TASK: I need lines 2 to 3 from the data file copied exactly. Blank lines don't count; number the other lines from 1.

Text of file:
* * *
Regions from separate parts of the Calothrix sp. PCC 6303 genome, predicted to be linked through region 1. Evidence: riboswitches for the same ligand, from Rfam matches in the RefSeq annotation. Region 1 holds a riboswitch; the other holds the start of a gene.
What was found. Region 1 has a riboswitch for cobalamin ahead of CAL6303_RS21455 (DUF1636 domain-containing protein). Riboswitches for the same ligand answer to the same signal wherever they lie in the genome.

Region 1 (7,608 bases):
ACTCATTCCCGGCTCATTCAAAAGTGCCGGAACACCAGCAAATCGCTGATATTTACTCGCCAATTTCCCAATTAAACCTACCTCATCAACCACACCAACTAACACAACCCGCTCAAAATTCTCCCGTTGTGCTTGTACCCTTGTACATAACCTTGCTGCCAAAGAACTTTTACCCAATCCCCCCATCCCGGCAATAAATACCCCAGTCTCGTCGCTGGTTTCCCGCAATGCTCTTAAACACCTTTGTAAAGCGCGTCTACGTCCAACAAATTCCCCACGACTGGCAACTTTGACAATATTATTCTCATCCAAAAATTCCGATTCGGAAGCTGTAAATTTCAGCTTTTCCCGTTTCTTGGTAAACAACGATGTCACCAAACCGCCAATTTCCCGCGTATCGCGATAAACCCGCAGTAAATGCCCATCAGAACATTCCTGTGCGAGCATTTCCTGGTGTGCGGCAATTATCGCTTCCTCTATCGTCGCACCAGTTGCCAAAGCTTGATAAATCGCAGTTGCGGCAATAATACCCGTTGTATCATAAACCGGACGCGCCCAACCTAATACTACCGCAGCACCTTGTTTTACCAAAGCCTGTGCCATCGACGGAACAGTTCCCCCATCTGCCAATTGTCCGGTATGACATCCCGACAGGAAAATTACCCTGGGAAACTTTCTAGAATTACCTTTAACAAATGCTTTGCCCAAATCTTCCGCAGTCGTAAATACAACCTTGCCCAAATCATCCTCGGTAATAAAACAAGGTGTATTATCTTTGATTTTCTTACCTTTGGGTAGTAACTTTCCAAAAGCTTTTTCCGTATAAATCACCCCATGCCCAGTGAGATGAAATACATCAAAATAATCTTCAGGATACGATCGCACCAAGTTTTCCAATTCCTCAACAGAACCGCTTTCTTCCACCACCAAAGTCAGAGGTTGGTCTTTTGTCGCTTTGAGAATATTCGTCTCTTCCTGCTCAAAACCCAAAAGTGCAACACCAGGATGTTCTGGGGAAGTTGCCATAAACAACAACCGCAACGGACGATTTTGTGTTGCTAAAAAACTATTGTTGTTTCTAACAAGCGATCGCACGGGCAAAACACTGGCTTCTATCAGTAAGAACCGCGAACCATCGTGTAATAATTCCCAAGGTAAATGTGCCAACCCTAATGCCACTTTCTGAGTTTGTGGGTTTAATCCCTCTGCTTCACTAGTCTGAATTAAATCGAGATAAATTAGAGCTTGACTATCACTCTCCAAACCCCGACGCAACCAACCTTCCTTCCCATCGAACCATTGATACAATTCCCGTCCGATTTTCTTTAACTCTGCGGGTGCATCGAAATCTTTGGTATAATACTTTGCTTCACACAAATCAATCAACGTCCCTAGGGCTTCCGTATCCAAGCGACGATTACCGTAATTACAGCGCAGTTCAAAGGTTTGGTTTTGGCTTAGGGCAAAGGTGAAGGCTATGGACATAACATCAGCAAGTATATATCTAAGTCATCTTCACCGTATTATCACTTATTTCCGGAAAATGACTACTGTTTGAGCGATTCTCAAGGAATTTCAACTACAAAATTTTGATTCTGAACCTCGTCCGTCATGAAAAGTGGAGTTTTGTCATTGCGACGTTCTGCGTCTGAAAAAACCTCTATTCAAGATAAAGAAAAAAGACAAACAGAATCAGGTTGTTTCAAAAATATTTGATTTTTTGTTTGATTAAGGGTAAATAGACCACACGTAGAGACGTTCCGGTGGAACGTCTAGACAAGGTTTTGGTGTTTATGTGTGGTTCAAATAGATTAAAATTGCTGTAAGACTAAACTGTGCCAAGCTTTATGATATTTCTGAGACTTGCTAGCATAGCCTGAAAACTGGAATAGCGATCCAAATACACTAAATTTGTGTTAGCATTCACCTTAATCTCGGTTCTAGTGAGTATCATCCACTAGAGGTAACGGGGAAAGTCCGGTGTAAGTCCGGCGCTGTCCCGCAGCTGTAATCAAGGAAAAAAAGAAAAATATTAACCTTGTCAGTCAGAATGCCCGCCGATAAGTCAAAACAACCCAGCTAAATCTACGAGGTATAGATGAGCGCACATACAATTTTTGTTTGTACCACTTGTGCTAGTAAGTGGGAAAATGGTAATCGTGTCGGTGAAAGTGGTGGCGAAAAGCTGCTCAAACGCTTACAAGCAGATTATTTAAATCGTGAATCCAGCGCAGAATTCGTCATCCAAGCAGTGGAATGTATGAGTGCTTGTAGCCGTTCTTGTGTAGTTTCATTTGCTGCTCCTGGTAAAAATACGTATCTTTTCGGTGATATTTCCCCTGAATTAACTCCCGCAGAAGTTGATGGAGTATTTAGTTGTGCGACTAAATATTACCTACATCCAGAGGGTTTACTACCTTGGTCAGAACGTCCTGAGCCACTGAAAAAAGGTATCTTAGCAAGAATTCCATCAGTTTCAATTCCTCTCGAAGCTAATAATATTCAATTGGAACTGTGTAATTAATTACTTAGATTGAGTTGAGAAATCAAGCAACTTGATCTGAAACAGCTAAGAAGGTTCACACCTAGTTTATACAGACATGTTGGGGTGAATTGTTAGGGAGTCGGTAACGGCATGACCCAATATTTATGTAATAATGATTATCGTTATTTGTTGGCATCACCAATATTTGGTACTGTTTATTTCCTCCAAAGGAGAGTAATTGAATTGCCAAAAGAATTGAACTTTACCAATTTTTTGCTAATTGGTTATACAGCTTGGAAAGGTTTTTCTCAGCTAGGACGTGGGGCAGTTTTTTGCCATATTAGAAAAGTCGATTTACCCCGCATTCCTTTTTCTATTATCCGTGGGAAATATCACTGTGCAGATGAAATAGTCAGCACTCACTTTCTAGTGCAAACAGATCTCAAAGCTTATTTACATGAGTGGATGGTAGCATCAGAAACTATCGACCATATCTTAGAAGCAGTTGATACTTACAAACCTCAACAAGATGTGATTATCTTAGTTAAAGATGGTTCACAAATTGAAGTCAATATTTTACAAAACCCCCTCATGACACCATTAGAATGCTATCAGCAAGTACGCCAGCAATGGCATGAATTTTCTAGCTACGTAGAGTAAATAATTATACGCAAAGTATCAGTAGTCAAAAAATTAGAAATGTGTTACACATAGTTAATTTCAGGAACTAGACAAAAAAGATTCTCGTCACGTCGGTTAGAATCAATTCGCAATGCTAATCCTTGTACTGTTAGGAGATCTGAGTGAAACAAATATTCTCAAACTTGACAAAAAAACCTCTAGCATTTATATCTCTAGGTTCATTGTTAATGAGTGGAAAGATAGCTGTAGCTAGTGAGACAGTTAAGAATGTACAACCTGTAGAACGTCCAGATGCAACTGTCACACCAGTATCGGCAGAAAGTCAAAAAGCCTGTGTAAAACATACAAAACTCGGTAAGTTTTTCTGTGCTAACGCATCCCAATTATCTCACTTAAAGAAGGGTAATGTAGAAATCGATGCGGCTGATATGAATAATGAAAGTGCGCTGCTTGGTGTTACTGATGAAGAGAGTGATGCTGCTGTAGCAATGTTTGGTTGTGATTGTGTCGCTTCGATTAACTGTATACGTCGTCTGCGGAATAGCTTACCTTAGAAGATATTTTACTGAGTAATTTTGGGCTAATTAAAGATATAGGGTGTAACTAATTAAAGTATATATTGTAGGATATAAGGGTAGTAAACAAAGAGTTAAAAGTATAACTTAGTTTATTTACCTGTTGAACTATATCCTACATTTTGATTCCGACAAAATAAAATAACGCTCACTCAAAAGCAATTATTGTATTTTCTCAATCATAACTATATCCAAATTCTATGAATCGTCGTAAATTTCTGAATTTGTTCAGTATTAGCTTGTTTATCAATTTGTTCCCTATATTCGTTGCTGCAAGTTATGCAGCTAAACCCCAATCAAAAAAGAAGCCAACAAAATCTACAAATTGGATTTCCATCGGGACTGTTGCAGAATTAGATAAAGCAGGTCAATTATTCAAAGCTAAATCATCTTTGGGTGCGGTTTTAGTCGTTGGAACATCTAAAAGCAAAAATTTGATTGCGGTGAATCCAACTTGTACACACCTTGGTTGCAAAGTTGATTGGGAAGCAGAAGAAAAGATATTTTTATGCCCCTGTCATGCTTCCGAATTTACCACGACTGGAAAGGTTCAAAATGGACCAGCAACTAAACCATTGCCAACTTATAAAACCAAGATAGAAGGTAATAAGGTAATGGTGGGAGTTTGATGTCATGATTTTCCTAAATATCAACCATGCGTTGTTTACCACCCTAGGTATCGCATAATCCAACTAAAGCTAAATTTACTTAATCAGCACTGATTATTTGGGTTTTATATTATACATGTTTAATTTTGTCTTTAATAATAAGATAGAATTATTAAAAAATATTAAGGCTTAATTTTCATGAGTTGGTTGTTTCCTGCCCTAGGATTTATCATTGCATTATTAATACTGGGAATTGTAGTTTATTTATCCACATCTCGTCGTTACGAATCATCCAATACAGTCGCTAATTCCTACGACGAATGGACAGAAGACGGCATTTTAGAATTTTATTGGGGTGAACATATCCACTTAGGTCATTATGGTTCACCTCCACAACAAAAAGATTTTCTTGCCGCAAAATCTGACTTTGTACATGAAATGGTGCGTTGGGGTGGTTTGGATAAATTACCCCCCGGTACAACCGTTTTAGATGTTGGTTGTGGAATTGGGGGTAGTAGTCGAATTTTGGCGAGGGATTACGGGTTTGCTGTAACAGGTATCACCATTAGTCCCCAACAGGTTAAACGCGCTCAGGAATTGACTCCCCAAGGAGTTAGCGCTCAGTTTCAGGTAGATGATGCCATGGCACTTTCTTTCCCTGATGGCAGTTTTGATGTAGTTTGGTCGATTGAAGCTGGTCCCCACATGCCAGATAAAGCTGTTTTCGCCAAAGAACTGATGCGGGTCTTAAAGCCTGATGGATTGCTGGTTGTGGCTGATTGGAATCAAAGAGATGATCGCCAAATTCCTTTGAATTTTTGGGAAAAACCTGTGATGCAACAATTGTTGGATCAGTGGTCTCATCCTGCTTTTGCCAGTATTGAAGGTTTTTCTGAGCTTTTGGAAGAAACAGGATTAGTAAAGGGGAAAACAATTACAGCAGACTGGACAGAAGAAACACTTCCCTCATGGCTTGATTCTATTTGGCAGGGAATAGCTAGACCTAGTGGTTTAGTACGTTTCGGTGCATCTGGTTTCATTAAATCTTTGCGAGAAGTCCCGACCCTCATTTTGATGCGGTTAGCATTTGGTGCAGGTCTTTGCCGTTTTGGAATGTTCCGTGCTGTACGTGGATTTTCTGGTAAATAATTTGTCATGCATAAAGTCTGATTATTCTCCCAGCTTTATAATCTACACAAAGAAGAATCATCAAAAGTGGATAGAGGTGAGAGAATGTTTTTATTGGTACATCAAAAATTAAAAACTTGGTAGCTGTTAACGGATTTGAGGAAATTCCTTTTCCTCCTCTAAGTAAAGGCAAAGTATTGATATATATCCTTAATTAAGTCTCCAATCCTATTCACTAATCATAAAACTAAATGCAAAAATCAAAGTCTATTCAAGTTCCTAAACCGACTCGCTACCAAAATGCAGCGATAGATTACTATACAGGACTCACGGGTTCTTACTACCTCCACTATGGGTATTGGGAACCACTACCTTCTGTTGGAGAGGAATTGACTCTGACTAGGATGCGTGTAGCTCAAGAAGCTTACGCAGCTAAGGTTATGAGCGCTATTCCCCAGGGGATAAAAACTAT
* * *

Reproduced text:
What was found. Region 1 has a riboswitch for cobalamin ahead of CAL6303_RS21455 (DUF1636 domain-containing protein). Riboswitches for the same ligand answer to the same signal wherever they lie in the genome.

Region 1 (7,608 bases):